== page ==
Thus – this verse offers two contradictory yet complementary reminders. The first is a reminder to the Israelites that they must separate themselves from impurity in order to safeguard God's presence amongst them. The second, is that even at times of impurity, God continues to dwell amongst God's treasured people.
The verse begins with the word והזרתם – this word holds a dual meaning. It is unclear whether this word means separate yourself or warn them. Perhaps the dual meaning is intentional: be warned and separate. Do not confuse yourself by God's presence in your midst that you need not continue to separate yourself from impurity. Being a treasured people comes with great responsibility. While God is always present amongst us, it is our responsibility to work every day to merit our worthiness of God's Shechinah (presence).
Wishing you all intentionality and purpose in your Passover clean(s)ing!
Rabbi Dahlia Kronish
HS Director of Jewish & Student Life
While at first glance this week's reading of Tazria seems to exist solely to make us squirm, it can be better understood as reinforcing the value of life. The bodily fluids discussed here for women and elsewhere for men hold the potential for life, and when they leave our bodies we are prompted to pause and consider that potential. The discrepancy between one week of impurity for giving birth to a male and two for a female has also been explained through this lens; because a female child may in turn have her own children later in life, giving birth to a female represents a greater "loss" or removal of potential life from the mother than the birth of a son.
The Torah also makes a connection between the skin affliction of metzora and childbirth in an apparent non-sequitur in BeMidbar, the Book of Numbers. When Aharon and Miriam comment inappropriately about Moshe and his wife from Cush, God punishes Miriam with tzara'at. Aharon reacts somewhat bizarrely: "Let her not be as the dead, who emerges from his mother's womb with half his flesh missing / אַל־נָ֥א תְהִ֖י כַּמֵּ֑ת אֲשֶׁ֤ר בְּצֵאתוֹ֙ מֵרֶ֣חֶם אִמּ֔וֹ וַיֵּֽאָכֵ֖ל חֲצִ֥י בְשָׂרֽוֹ" (Nu. 12:12). With this connection, we see that tzara'at also highlights the fine line between life and loss, and emphasizes how much appreciation we must have even for potential life.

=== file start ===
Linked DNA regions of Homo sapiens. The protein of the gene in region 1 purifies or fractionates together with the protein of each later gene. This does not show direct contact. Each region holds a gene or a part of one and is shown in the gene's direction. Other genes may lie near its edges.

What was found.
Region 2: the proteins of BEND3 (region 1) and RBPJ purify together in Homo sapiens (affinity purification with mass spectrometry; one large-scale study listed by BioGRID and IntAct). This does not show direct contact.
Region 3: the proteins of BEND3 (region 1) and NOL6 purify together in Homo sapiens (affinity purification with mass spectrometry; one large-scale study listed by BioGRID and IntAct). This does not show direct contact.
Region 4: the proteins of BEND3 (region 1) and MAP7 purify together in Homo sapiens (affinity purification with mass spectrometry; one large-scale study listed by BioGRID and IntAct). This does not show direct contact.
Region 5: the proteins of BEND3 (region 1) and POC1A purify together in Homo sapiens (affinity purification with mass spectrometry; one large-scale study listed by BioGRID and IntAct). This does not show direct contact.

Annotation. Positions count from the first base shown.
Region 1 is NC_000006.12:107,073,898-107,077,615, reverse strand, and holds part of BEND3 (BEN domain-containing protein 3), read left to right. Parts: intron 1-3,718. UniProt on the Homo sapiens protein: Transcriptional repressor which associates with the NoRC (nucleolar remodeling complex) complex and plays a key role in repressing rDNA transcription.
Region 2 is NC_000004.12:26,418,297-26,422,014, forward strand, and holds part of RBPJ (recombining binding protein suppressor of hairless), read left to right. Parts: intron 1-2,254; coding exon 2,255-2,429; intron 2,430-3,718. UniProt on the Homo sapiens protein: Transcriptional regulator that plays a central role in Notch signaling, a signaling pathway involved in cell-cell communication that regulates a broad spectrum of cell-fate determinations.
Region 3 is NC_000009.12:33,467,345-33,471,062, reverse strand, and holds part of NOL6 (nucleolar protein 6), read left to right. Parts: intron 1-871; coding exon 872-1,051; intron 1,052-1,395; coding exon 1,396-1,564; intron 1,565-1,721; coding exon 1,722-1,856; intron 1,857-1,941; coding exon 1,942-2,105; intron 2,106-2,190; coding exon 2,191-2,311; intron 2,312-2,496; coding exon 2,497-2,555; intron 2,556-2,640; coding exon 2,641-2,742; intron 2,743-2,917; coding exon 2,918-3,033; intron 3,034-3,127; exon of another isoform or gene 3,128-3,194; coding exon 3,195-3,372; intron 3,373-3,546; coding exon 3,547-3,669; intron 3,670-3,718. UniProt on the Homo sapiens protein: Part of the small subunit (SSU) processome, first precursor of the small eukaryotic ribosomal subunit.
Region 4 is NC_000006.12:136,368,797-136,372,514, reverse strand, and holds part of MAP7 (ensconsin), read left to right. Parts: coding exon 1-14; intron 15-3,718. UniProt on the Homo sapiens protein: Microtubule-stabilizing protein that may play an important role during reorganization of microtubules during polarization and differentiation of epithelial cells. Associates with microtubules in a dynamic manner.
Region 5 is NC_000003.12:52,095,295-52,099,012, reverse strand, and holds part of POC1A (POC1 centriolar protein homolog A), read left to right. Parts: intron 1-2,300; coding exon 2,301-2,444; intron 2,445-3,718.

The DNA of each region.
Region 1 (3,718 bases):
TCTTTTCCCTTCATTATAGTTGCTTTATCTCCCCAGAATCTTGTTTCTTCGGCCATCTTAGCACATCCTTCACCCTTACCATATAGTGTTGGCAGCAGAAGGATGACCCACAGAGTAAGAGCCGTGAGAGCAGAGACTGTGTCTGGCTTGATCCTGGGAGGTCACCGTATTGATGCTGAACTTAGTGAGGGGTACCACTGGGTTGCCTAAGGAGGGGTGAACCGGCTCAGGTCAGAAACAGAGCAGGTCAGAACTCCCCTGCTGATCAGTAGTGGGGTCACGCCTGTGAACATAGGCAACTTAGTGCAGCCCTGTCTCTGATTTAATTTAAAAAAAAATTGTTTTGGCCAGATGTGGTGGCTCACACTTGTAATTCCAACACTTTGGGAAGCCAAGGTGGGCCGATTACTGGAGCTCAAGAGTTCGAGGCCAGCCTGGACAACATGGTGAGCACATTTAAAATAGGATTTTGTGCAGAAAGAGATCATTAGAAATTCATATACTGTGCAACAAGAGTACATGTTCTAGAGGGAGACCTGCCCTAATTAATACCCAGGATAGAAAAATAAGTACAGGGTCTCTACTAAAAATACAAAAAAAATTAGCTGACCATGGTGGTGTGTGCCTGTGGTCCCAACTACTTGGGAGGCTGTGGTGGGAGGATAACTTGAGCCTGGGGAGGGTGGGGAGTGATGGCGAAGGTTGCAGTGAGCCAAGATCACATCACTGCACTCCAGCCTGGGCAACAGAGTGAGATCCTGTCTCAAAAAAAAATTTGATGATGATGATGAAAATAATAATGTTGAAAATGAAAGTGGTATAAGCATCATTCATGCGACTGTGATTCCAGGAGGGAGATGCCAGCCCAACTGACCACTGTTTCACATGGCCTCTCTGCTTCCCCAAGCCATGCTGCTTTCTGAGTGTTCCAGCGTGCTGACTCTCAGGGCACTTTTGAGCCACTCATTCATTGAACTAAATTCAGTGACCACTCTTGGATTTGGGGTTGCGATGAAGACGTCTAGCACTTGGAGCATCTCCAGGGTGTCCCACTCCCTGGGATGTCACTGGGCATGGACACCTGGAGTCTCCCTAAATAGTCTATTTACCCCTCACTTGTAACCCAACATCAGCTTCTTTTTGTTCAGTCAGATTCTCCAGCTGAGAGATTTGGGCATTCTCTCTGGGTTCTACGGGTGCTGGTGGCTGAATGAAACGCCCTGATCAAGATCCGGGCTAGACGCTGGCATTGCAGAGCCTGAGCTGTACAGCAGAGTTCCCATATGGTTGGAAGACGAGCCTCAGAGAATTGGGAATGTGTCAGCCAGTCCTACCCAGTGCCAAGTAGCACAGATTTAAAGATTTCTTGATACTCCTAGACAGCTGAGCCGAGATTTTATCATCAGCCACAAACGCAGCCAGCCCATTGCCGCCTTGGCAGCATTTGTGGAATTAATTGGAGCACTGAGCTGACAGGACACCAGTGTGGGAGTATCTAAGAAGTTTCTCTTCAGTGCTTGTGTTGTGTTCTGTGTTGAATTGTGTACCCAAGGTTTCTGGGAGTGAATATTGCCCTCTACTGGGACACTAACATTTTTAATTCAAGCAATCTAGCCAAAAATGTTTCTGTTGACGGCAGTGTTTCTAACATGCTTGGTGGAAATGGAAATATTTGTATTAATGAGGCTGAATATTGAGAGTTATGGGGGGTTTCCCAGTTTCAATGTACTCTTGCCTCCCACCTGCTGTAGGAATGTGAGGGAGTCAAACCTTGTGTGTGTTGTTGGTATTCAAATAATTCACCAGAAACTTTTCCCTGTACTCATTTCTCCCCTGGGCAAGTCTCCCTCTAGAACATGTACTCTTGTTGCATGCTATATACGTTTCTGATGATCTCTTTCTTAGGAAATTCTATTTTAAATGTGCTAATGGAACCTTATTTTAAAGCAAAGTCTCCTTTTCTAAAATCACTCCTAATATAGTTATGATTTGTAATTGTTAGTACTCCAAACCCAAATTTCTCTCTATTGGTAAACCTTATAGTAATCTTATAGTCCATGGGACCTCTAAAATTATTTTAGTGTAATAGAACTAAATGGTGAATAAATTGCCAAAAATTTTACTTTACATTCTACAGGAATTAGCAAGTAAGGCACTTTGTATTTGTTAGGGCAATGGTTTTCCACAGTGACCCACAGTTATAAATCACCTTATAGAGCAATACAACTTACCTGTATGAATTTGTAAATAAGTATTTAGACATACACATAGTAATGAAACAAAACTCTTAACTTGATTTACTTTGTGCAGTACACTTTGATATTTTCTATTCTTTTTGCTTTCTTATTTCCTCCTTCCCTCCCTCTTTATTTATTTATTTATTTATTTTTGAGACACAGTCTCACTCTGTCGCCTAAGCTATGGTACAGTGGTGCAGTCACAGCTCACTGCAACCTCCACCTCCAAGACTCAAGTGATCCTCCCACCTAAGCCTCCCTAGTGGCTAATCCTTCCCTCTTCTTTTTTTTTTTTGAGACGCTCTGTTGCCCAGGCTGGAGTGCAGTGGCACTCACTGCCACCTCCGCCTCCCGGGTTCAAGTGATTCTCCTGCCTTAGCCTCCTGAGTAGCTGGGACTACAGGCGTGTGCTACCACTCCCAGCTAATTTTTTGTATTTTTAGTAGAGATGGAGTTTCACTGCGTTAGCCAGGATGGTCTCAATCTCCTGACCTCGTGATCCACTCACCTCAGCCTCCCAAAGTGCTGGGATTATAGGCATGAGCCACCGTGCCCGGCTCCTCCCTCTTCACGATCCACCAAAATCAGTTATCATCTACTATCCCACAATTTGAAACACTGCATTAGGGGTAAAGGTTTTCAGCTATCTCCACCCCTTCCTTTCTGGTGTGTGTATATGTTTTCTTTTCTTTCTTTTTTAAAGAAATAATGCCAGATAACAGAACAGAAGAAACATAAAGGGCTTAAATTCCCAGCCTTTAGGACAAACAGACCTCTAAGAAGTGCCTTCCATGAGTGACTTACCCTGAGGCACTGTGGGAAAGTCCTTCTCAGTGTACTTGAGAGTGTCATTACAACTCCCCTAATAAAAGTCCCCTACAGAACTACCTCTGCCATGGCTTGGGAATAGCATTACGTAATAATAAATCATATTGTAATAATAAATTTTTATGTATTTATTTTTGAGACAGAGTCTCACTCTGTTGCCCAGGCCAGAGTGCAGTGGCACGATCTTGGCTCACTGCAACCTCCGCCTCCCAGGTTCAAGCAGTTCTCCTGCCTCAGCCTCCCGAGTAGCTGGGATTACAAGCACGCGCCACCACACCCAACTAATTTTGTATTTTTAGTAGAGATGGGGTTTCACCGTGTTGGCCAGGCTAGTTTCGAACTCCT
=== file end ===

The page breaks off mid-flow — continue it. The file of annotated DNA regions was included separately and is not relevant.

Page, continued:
The story in BeMidbar pushes the point further in demonstrating how much respect we must have for all people. Miriam is punished for speaking ill of Moshe and a woman from Cush, thus showing the respect that Miriam was expected to have towards others, even one who might be considered an outsider. And then when Miriam is punished, Moshe does not demur. Rather, "Moshe cried out to the Lord, saying, "Please, God, please heal her / וַיִּצְעַ֣ק משֶׁ֔ה אֶל־יְהֹוָ֖ה לֵאמֹ֑ר אֵ֕ל נָ֛א רְפָ֥א נָ֖א לָֽהּ" (Nu. 12:13). He tries to avoid her punishment of becoming an outsider (while she heals), even though it was because she had treated another like an outsider.
Finally, one can also see a connection between these lessons and our reading of Exodus Chapter 12 on Rosh Chodesh Nissan. Despite the immensity of our suffering and loss of life as slaves in Egypt, our tradition does not overlook or minimize the suffering and loss of life that the plagues caused Egyptians as a consequence. Perhaps one could consider the seven days of Pesach, like the days of impurity following the emission of certain bodily fluids, as a time to reflect on the value of life and the loss of potential life caused by the plagues.